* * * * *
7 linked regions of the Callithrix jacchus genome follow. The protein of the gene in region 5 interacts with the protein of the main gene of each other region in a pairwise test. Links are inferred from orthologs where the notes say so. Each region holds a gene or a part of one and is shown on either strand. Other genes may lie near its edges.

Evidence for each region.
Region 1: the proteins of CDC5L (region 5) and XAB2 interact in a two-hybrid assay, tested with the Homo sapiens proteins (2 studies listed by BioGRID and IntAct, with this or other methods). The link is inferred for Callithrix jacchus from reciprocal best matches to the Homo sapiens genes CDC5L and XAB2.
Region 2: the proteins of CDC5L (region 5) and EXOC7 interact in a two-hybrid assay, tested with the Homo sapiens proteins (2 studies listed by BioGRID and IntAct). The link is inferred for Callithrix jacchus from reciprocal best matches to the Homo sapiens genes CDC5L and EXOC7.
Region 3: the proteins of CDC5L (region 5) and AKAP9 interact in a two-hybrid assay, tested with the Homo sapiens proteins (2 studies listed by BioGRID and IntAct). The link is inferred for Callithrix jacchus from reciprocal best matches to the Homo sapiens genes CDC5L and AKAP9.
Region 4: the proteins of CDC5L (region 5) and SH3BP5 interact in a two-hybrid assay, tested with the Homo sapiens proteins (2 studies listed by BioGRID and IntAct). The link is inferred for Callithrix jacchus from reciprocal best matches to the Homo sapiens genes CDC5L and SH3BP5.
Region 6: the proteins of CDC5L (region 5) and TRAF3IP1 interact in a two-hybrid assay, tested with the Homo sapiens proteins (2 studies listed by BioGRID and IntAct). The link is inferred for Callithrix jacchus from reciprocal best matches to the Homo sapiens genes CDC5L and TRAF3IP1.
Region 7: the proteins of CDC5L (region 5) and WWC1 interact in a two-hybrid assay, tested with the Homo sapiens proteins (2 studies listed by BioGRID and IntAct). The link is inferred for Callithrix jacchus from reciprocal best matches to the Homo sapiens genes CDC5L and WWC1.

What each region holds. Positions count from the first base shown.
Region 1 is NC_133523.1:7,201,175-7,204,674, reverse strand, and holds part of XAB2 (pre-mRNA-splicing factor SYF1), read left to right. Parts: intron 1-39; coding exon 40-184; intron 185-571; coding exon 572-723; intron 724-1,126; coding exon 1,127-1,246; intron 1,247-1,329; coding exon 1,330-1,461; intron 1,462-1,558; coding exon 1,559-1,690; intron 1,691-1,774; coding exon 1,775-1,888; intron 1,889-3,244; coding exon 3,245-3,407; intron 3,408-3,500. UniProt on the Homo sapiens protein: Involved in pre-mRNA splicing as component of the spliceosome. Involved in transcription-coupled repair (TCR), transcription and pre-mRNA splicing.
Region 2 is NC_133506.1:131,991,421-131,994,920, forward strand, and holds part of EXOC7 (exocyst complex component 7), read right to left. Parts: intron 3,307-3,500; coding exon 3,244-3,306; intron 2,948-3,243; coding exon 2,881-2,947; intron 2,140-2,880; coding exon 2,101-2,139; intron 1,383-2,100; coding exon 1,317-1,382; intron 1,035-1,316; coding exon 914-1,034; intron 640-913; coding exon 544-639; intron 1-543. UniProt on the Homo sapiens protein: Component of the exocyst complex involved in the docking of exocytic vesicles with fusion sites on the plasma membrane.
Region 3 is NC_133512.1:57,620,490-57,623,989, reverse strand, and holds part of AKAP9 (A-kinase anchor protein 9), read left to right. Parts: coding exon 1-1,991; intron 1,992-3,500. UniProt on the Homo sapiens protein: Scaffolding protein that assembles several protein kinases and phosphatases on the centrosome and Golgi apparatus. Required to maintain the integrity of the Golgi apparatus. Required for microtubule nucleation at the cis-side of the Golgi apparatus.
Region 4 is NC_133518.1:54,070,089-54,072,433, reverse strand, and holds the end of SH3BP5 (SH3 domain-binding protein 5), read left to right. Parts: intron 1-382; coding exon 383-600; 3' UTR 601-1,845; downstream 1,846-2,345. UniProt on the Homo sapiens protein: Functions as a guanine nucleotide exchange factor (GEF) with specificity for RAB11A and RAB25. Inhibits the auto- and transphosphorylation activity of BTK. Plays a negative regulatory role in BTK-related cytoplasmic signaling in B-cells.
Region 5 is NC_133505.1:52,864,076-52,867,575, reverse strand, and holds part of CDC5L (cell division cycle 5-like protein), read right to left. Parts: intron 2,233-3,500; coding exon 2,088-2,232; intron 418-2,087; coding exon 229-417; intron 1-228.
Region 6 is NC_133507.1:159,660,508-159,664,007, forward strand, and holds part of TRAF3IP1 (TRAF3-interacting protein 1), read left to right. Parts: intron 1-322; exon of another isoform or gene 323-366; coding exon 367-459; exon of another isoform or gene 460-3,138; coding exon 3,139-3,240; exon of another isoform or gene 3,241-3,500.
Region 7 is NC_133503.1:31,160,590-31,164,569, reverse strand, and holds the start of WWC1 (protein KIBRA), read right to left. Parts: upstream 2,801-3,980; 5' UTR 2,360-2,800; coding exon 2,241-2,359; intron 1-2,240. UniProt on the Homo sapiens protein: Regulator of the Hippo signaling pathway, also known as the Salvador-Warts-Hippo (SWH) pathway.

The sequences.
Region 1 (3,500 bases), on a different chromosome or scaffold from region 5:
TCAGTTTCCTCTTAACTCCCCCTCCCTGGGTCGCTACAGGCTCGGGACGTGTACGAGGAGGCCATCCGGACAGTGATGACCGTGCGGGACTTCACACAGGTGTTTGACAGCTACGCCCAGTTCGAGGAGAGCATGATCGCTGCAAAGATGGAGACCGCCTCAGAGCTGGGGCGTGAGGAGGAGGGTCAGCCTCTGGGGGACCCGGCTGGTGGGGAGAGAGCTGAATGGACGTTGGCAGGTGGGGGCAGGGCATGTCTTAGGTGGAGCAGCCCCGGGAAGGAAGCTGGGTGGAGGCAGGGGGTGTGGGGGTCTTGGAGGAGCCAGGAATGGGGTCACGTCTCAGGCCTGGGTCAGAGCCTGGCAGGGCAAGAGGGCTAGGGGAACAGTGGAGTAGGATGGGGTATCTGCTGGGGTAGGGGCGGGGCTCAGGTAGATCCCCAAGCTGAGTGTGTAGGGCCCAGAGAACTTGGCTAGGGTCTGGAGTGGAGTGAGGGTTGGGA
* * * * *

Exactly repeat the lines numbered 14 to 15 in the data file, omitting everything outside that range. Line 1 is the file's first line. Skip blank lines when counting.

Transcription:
Region 5 is NC_133505.1:52,864,076-52,867,575, reverse strand, and holds part of CDC5L (cell division cycle 5-like protein), read right to left. Parts: intron 2,233-3,500; coding exon 2,088-2,232; intron 418-2,087; coding exon 229-417; intron 1-228.
Region 6 is NC_133507.1:159,660,508-159,664,007, forward strand, and holds part of TRAF3IP1 (TRAF3-interacting protein 1), read left to right. Parts: intron 1-322; exon of another isoform or gene 323-366; coding exon 367-459; exon of another isoform or gene 460-3,138; coding exon 3,139-3,240; exon of another isoform or gene 3,241-3,500.